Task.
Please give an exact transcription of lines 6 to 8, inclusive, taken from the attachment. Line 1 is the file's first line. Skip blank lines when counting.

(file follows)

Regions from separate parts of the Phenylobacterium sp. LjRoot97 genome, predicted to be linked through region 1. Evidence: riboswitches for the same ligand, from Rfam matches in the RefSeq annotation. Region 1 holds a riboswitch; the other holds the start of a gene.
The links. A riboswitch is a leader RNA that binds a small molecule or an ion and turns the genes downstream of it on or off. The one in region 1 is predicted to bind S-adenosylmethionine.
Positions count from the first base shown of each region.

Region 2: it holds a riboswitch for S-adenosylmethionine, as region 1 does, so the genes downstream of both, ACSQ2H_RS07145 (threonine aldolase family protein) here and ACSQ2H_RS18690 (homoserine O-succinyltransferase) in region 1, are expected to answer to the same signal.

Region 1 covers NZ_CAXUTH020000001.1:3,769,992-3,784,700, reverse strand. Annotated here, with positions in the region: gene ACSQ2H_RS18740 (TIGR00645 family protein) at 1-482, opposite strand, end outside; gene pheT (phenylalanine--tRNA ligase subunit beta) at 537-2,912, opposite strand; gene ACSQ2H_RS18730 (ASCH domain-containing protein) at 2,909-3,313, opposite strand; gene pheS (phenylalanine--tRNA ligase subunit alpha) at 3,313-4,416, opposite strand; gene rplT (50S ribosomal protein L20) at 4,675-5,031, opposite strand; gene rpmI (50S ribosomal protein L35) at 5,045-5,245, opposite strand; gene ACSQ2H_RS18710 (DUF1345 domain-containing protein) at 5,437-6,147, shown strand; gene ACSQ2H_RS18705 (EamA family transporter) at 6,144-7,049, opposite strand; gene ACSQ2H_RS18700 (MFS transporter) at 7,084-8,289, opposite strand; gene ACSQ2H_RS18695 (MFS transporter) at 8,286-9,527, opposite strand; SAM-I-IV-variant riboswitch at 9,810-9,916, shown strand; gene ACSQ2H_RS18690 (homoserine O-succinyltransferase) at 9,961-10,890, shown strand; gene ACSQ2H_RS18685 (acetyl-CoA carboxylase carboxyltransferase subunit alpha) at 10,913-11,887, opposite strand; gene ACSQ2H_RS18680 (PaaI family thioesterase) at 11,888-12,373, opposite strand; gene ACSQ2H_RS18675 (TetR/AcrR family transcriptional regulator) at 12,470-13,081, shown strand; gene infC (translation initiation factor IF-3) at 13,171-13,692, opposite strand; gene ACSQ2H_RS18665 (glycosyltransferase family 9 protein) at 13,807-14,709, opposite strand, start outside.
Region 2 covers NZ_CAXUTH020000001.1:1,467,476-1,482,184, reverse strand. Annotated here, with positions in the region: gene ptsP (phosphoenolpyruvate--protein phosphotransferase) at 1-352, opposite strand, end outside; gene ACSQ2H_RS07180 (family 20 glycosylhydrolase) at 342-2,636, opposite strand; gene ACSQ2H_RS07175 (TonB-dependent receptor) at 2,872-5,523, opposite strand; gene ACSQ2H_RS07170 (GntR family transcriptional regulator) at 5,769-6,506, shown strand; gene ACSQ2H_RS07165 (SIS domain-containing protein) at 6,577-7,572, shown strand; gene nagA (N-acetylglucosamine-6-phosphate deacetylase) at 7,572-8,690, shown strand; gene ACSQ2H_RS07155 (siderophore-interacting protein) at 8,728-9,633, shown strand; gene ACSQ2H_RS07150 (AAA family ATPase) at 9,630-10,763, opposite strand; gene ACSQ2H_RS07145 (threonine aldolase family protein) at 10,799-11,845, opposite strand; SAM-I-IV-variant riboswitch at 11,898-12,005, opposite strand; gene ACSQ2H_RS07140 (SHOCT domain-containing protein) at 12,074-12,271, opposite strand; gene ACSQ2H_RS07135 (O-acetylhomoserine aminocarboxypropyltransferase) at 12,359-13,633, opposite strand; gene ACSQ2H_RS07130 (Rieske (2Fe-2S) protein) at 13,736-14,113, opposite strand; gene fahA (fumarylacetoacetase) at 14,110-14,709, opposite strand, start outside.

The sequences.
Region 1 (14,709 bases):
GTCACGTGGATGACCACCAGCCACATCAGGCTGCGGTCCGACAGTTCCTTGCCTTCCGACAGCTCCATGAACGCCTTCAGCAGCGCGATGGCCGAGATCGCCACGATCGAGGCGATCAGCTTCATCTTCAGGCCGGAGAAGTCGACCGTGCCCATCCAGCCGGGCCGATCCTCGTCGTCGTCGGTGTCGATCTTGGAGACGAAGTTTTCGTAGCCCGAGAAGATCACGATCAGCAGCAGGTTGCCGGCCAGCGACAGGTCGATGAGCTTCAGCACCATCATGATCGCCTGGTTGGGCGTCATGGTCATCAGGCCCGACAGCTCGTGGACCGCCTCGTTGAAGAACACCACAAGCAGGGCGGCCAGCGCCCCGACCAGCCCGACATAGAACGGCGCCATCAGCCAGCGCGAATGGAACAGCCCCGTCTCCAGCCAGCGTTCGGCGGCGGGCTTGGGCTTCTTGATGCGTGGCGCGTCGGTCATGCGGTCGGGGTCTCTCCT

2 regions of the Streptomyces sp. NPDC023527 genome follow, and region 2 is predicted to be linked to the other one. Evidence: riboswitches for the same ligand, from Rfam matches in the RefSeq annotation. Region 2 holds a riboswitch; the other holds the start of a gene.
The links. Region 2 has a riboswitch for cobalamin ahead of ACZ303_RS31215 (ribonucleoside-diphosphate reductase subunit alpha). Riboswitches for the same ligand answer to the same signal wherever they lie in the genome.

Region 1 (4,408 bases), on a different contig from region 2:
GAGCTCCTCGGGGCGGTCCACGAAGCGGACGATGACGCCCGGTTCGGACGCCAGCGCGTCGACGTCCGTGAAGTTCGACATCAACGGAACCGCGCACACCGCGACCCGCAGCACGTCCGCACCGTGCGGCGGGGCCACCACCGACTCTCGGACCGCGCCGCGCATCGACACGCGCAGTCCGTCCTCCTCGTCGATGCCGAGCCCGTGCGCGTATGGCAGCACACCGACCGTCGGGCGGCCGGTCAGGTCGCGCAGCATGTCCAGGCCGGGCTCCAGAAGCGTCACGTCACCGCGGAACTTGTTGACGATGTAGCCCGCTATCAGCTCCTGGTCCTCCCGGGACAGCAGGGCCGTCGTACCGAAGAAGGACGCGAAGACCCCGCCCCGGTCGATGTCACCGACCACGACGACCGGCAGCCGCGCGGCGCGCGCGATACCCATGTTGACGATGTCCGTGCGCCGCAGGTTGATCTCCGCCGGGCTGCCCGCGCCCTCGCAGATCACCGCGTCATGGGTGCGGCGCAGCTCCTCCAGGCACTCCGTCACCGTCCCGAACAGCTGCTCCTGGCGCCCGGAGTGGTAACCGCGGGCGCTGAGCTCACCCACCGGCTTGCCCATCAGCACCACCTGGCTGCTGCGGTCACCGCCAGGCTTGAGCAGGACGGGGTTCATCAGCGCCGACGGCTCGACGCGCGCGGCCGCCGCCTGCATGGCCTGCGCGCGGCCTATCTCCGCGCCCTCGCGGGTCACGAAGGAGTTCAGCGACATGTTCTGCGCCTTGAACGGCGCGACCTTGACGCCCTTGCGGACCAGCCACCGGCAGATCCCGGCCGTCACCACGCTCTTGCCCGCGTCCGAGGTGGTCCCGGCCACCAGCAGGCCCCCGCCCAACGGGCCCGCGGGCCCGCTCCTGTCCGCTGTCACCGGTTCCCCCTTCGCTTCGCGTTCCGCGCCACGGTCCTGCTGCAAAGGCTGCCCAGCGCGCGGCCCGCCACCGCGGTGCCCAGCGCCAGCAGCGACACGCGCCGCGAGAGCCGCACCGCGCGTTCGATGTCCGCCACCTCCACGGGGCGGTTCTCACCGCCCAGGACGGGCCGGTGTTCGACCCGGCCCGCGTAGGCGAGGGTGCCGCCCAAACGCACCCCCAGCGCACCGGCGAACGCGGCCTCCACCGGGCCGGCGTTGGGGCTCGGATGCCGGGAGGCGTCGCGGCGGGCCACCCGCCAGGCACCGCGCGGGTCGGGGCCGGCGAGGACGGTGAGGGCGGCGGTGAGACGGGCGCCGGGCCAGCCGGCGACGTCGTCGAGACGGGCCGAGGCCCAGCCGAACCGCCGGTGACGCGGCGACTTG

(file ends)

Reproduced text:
Region 2 covers NZ_CAXUTH020000001.1:1,467,476-1,482,184, reverse strand. Annotated here, with positions in the region: gene ptsP (phosphoenolpyruvate--protein phosphotransferase) at 1-352, opposite strand, end outside; gene ACSQ2H_RS07180 (family 20 glycosylhydrolase) at 342-2,636, opposite strand; gene ACSQ2H_RS07175 (TonB-dependent receptor) at 2,872-5,523, opposite strand; gene ACSQ2H_RS07170 (GntR family transcriptional regulator) at 5,769-6,506, shown strand; gene ACSQ2H_RS07165 (SIS domain-containing protein) at 6,577-7,572, shown strand; gene nagA (N-acetylglucosamine-6-phosphate deacetylase) at 7,572-8,690, shown strand; gene ACSQ2H_RS07155 (siderophore-interacting protein) at 8,728-9,633, shown strand; gene ACSQ2H_RS07150 (AAA family ATPase) at 9,630-10,763, opposite strand; gene ACSQ2H_RS07145 (threonine aldolase family protein) at 10,799-11,845, opposite strand; SAM-I-IV-variant riboswitch at 11,898-12,005, opposite strand; gene ACSQ2H_RS07140 (SHOCT domain-containing protein) at 12,074-12,271, opposite strand; gene ACSQ2H_RS07135 (O-acetylhomoserine aminocarboxypropyltransferase) at 12,359-13,633, opposite strand; gene ACSQ2H_RS07130 (Rieske (2Fe-2S) protein) at 13,736-14,113, opposite strand; gene fahA (fumarylacetoacetase) at 14,110-14,709, opposite strand, start outside.

The sequences.
Region 1 (14,709 bases):